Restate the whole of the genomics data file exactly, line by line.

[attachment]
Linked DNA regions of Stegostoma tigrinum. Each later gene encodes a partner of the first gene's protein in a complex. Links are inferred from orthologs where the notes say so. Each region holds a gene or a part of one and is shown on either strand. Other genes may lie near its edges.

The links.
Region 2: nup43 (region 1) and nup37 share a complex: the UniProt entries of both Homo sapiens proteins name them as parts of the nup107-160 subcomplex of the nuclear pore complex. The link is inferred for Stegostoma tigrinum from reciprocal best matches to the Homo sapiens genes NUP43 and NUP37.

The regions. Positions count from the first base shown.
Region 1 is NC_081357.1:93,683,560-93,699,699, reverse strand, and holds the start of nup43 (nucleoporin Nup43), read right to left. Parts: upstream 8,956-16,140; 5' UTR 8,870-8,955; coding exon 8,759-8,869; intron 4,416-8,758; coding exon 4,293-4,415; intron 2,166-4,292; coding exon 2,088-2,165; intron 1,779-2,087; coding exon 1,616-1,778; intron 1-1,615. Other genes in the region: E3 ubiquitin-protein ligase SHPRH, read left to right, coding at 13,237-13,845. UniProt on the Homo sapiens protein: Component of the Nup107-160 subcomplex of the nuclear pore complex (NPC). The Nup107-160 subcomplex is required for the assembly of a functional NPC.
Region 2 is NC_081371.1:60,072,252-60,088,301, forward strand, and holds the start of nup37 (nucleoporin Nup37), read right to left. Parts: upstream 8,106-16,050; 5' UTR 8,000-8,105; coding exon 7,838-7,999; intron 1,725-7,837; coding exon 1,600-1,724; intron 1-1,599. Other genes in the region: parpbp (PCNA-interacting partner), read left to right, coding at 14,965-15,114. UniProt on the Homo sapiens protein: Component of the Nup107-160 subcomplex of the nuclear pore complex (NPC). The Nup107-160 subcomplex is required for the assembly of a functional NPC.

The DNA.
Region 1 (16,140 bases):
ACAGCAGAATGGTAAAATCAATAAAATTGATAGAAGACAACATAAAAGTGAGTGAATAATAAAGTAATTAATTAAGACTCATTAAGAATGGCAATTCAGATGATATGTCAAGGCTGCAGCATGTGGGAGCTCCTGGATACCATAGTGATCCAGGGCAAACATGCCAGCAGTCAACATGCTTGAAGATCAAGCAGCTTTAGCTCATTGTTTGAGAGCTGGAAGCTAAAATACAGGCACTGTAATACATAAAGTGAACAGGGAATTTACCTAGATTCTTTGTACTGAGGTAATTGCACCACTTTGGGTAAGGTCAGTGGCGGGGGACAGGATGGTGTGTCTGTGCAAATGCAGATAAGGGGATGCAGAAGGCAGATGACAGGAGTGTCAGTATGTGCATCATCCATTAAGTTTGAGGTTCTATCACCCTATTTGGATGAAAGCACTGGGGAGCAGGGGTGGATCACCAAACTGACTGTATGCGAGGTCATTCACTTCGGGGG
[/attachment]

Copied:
Linked DNA regions of Stegostoma tigrinum. Each later gene encodes a partner of the first gene's protein in a complex. Links are inferred from orthologs where the notes say so. Each region holds a gene or a part of one and is shown on either strand. Other genes may lie near its edges.

The links.
Region 2: nup43 (region 1) and nup37 share a complex: the UniProt entries of both Homo sapiens proteins name them as parts of the nup107-160 subcomplex of the nuclear pore complex. The link is inferred for Stegostoma tigrinum from reciprocal best matches to the Homo sapiens genes NUP43 and NUP37.

The regions. Positions count from the first base shown.
Region 1 is NC_081357.1:93,683,560-93,699,699, reverse strand, and holds the start of nup43 (nucleoporin Nup43), read right to left. Parts: upstream 8,956-16,140; 5' UTR 8,870-8,955; coding exon 8,759-8,869; intron 4,416-8,758; coding exon 4,293-4,415; intron 2,166-4,292; coding exon 2,088-2,165; intron 1,779-2,087; coding exon 1,616-1,778; intron 1-1,615. Other genes in the region: E3 ubiquitin-protein ligase SHPRH, read left to right, coding at 13,237-13,845. UniProt on the Homo sapiens protein: Component of the Nup107-160 subcomplex of the nuclear pore complex (NPC). The Nup107-160 subcomplex is required for the assembly of a functional NPC.
Region 2 is NC_081371.1:60,072,252-60,088,301, forward strand, and holds the start of nup37 (nucleoporin Nup37), read right to left. Parts: upstream 8,106-16,050; 5' UTR 8,000-8,105; coding exon 7,838-7,999; intron 1,725-7,837; coding exon 1,600-1,724; intron 1-1,599. Other genes in the region: parpbp (PCNA-interacting partner), read left to right, coding at 14,965-15,114. UniProt on the Homo sapiens protein: Component of the Nup107-160 subcomplex of the nuclear pore complex (NPC). The Nup107-160 subcomplex is required for the assembly of a functional NPC.

The DNA.
Region 1 (16,140 bases):
ACAGCAGAATGGTAAAATCAATAAAATTGATAGAAGACAACATAAAAGTGAGTGAATAATAAAGTAATTAATTAAGACTCATTAAGAATGGCAATTCAGATGATATGTCAAGGCTGCAGCATGTGGGAGCTCCTGGATACCATAGTGATCCAGGGCAAACATGCCAGCAGTCAACATGCTTGAAGATCAAGCAGCTTTAGCTCATTGTTTGAGAGCTGGAAGCTAAAATACAGGCACTGTAATACATAAAGTGAACAGGGAATTTACCTAGATTCTTTGTACTGAGGTAATTGCACCACTTTGGGTAAGGTCAGTGGCGGGGGACAGGATGGTGTGTCTGTGCAAATGCAGATAAGGGGATGCAGAAGGCAGATGACAGGAGTGTCAGTATGTGCATCATCCATTAAGTTTGAGGTTCTATCACCCTATTTGGATGAAAGCACTGGGGAGCAGGGGTGGATCACCAAACTGACTGTATGCGAGGTCATTCACTTCGGGGG